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The South Asian Times | সাউথ এশিয়ান টাইমস

Whether “Green growth narratives” of largest economies with contradictory methodology over subsidy race can allure green investment in developing economies

Mozidur Rahman Biswas

Published: 02:33, 28 January 2024

Whether “Green growth narratives” of largest economies with contradictory methodology over subsidy race can allure green investment in developing economies

With an alarming rise in right-wing populism, the potential of green initiatives can hardly boost incomes, productivity and green economic growth. Thus the progressive struggles to articulate a compelling counter narrative focusing on the false dichotomy between economic prosperity and environmental sustainability, according to which the green transition might  lack the political support it needs to succeed in line with global changes, experts viewed.
The prevailing debate in the United Kingdom over the Labour Party’s £28 billion ($35.5 billion) Green Prosperity Plan,  aiming to present a key instrument to “make Britain a clean energy superpower.” Instead of dwelling on the sums being spent, to complete the mission to resolve the problem,; it  has offered a strategy for mobilizing massive private-and public-sector investment toward a collective goal. With that perspective, to make clean energy the engine of its industrial, financial, and innovation strategies, the new narrative has started contradicting the methodology of mission-oriented government working with businesses to invest and innovate in an outcomes-oriented way, which will definitely result in new skills, jobs, productivity gains, and higher wages in UK society, according to green energy experts.
As a matter of fact, the Labour  party of Britain  might have designed their new methodology to bolster can bolster  growth based on six arguments. First, there need not be any trade-off between climate action and economic growth as the UK has a huge green industry and capital markets which can tap into mission-oriented public-sector investment. Green industries will be worth more than $10 trillion globally by 2050, and in the UK too, facilitating growth in the rest of the economy. When public investment is guided by a clear mission, it can create new momentum in markets, crowd in private investment, thereby increasing  long-term competitiveness in the economy.
For example, Germany’s green steel sector is a good example, where it owes its growth to the German public bank’s (KfW) green loans program, which helped create an entirely new market for carbon-efficient steel.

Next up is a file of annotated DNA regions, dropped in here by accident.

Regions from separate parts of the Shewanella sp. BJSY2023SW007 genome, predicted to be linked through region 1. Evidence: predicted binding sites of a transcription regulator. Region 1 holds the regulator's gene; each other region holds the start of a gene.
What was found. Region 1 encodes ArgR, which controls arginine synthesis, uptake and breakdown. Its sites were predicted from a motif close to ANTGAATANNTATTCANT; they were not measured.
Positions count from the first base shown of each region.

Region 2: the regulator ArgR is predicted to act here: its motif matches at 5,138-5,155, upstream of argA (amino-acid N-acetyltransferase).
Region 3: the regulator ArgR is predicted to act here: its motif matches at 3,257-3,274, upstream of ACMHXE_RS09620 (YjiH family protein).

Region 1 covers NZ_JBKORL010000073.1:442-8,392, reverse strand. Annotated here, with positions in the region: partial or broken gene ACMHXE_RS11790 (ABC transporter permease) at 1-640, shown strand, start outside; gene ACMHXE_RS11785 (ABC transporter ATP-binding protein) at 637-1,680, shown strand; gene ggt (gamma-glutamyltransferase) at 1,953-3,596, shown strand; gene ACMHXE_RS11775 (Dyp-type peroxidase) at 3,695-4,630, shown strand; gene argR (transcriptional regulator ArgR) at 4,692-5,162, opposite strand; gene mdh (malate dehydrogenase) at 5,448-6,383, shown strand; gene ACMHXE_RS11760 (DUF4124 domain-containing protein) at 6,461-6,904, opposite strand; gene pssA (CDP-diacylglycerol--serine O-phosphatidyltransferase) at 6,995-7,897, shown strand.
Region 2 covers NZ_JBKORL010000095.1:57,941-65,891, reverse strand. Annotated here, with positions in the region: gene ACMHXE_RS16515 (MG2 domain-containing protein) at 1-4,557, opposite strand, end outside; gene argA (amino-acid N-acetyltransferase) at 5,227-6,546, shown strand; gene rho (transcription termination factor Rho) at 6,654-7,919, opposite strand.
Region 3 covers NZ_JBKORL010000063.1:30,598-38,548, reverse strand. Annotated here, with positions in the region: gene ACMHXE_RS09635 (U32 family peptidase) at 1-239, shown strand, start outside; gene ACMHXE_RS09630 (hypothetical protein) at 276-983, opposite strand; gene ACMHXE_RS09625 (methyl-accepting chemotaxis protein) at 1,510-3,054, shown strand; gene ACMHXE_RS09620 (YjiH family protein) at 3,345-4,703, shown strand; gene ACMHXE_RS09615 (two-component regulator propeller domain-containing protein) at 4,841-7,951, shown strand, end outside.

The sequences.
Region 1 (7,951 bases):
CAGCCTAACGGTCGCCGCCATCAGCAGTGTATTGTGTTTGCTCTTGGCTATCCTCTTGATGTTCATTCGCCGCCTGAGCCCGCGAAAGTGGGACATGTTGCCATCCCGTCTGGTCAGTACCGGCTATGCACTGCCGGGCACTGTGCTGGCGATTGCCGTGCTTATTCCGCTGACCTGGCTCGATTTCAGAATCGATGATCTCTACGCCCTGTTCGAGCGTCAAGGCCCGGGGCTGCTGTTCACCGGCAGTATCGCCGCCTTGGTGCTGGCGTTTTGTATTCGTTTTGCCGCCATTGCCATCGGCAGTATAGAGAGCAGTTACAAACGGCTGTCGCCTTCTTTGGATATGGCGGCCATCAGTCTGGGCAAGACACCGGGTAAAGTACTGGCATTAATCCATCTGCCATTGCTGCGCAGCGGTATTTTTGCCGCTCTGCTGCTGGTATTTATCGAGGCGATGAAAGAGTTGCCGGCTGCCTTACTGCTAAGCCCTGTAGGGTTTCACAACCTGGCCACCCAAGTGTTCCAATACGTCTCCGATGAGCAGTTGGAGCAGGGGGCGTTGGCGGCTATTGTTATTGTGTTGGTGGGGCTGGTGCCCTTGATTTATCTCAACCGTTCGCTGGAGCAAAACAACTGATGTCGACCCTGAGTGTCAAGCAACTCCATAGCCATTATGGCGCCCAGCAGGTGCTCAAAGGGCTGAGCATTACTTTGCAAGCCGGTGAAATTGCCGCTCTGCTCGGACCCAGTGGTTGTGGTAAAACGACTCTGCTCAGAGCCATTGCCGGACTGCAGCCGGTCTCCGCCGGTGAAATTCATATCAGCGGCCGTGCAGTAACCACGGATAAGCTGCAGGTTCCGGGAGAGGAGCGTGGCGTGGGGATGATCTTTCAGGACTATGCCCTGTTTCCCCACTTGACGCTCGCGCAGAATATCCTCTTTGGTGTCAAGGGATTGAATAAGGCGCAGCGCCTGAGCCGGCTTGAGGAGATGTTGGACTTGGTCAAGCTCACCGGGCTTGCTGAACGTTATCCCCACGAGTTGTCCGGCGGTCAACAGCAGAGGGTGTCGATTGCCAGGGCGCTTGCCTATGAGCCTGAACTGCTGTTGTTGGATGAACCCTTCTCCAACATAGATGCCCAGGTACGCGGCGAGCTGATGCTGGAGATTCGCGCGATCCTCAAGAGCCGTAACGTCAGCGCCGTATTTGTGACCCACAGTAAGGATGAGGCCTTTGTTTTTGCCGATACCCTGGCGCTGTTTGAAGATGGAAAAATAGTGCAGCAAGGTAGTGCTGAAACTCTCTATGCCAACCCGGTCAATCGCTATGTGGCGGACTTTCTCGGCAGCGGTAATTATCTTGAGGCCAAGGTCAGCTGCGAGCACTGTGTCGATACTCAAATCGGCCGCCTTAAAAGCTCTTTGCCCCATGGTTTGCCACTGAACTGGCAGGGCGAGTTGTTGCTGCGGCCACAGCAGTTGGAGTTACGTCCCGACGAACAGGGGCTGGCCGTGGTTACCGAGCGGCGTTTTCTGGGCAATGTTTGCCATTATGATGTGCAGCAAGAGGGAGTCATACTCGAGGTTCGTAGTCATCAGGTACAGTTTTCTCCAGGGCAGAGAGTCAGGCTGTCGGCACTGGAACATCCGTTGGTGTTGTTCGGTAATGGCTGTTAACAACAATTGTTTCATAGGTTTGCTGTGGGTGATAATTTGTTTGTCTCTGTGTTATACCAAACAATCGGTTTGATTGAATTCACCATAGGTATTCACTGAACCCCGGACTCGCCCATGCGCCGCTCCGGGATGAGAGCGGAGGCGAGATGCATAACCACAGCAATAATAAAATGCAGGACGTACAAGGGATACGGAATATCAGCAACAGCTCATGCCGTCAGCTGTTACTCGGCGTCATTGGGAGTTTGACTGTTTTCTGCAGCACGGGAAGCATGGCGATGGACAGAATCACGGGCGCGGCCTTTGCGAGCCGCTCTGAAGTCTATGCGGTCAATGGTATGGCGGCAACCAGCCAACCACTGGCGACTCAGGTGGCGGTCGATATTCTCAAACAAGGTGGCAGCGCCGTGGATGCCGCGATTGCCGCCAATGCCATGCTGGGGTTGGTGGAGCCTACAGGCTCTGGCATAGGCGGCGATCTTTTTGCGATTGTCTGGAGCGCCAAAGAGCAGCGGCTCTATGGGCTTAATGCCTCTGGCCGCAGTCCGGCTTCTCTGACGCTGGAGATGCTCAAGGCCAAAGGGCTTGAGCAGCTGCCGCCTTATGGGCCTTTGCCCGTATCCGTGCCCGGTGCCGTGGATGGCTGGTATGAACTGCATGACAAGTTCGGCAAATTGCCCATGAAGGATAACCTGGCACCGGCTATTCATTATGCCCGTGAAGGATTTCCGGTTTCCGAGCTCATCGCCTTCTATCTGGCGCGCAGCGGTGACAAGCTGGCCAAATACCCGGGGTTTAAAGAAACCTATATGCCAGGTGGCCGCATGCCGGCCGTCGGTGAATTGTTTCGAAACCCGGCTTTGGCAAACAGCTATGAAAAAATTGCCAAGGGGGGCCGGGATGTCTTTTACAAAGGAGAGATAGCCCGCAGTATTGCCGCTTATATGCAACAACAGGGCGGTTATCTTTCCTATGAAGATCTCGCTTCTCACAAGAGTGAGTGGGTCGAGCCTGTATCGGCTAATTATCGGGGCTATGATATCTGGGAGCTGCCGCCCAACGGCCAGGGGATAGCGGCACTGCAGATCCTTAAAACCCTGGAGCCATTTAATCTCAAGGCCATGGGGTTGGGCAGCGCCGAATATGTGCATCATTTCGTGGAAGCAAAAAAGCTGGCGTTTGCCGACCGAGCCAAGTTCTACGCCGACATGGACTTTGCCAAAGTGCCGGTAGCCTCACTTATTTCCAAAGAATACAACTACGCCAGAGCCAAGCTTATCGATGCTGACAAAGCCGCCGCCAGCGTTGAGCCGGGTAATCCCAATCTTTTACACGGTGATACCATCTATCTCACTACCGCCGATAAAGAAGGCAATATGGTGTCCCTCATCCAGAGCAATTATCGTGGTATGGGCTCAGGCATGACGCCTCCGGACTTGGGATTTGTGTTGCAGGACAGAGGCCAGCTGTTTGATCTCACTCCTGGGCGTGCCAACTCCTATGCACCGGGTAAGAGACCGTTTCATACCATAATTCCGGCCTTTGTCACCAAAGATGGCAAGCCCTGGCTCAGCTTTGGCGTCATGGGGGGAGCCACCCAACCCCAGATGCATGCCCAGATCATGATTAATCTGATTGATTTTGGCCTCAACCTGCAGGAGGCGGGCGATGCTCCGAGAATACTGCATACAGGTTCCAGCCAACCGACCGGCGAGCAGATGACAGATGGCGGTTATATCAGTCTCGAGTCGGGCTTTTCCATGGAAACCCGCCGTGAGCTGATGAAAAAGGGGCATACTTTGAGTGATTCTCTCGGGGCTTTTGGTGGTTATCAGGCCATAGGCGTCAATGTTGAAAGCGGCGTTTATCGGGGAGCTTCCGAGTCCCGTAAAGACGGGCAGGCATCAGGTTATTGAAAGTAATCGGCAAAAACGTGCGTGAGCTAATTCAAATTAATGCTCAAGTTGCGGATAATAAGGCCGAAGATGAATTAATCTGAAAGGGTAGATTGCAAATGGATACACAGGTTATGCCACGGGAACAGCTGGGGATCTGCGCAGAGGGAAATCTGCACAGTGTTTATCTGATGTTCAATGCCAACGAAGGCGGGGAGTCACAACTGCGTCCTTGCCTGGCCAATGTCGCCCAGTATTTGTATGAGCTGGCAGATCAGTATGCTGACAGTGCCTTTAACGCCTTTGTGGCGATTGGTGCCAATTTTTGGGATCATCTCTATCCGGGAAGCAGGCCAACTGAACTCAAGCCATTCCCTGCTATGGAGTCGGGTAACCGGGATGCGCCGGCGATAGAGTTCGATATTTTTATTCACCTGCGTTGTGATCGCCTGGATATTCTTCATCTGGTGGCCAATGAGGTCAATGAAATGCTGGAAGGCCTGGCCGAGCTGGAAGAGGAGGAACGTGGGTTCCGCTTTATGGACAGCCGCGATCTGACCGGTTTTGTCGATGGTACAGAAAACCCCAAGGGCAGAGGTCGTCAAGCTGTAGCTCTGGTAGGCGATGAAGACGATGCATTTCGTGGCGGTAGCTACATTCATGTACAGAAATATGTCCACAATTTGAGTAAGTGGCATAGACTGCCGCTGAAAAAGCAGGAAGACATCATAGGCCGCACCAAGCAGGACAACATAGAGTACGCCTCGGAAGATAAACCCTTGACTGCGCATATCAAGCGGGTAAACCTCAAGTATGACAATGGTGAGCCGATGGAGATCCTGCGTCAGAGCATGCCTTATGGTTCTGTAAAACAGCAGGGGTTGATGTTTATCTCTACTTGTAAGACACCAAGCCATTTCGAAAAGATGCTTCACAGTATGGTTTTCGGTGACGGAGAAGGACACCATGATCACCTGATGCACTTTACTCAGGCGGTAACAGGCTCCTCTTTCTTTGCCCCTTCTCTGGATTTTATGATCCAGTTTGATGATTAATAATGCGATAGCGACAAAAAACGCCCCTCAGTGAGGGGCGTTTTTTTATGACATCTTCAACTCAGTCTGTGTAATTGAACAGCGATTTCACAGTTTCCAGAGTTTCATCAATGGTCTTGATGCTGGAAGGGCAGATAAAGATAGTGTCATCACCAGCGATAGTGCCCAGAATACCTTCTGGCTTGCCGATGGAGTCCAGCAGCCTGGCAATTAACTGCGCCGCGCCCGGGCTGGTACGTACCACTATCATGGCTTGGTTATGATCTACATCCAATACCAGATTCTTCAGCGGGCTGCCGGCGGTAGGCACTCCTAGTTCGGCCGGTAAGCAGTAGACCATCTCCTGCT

Second, climate finance represents an investment, not a cost. Mission-oriented policies can generate private-sector investment by increasing firms’ productive capacity and spurring cross-sectorial economic activity that will have positive spillovers now and in the future. Nasa’s Apollo mission and moon landing required research and development not only in aerospace technology but also in nutrition, materials, electronics, and software. Camera phones, foil blankets, baby formula, and software are just a few of the hundreds of innovations that still benefit not only in the UK but in countries in different regions of the world, global experts evaluated.
Of course, the strategies to address climate change can recreate an ongoing  pattern with investments in infrastructure, transportation, agriculture, energy, and digital innovation. Countries getting a head start on energy-efficient ways to produce steel and cement and cleaner ways to extract key minerals will become more competitive as green standards are normalized.
Nowadays, a digital economy, in many ways, helps sectors go green and will attract global investment that ensures access to healthy, tasty, and sustainable lunches for all children, though it  would require outcomes-oriented public procurement and cooperation with local green companies across the food supply chain.
Third, missions require patient, long-term, risk-tolerant finance that can crowd in other forms of finance and drive transformational changes at different stages of the innovation and business cycle. If structured well, public finance can shape and even create markets by channeling loans, grants, guarantees, and debt- and equity-based instruments towards companies that are willing to invest in solving specific problems. This has been presented  as a form of “de-risking,” the mission is marked by different  kind of risk-taking mechanisms for sharing both risks and rewards.
In the  case of renewable energy, national development banks around the world have often invested in portfolios with higher-risk technologies that are working their way toward scalable commercialization. This way, the  high-risk, and capital-intensive projects, public finance can function as an investor of first resort, not a lender of last resort, playing a critical role in creating and shaping new green markets.
Fourth, it does have an ambitious public-sector and national clean-energy mission which requires confident, competent, and well-equipped national, regional, and local governments that work together to deploy tools like outcomes-oriented procurement and investment. The UK needs appropriate skills both in green industries and in public-sector organizations and as such, it is necessary to deploy and operationalize a £28 billion climate plan effectively. Based on all these criteria many governments, including in the UK, have become over-reliant on big consultancies with extractive business models, resulting in a stunting of state capacity. 
With Labour having quadrupled its own reliance on consultants, a change of thinking is clearly in order, as they believe, countries across the globe need to use green subsidies cooperatively.  But instead of that governments worldwide are mostly using subsidies to support the green transition indiscriminately. Green subsidies can be helpful where there are market failures, when carbon emissions are underpriced in relation to their true cost to society Then the  preferable policy solutions (such as carbon pricing) may be helpful, because,  subsidies can steer businesses and consumers towards clean technologies that are less polluting which  can in many ways, lower the costs of those technologies.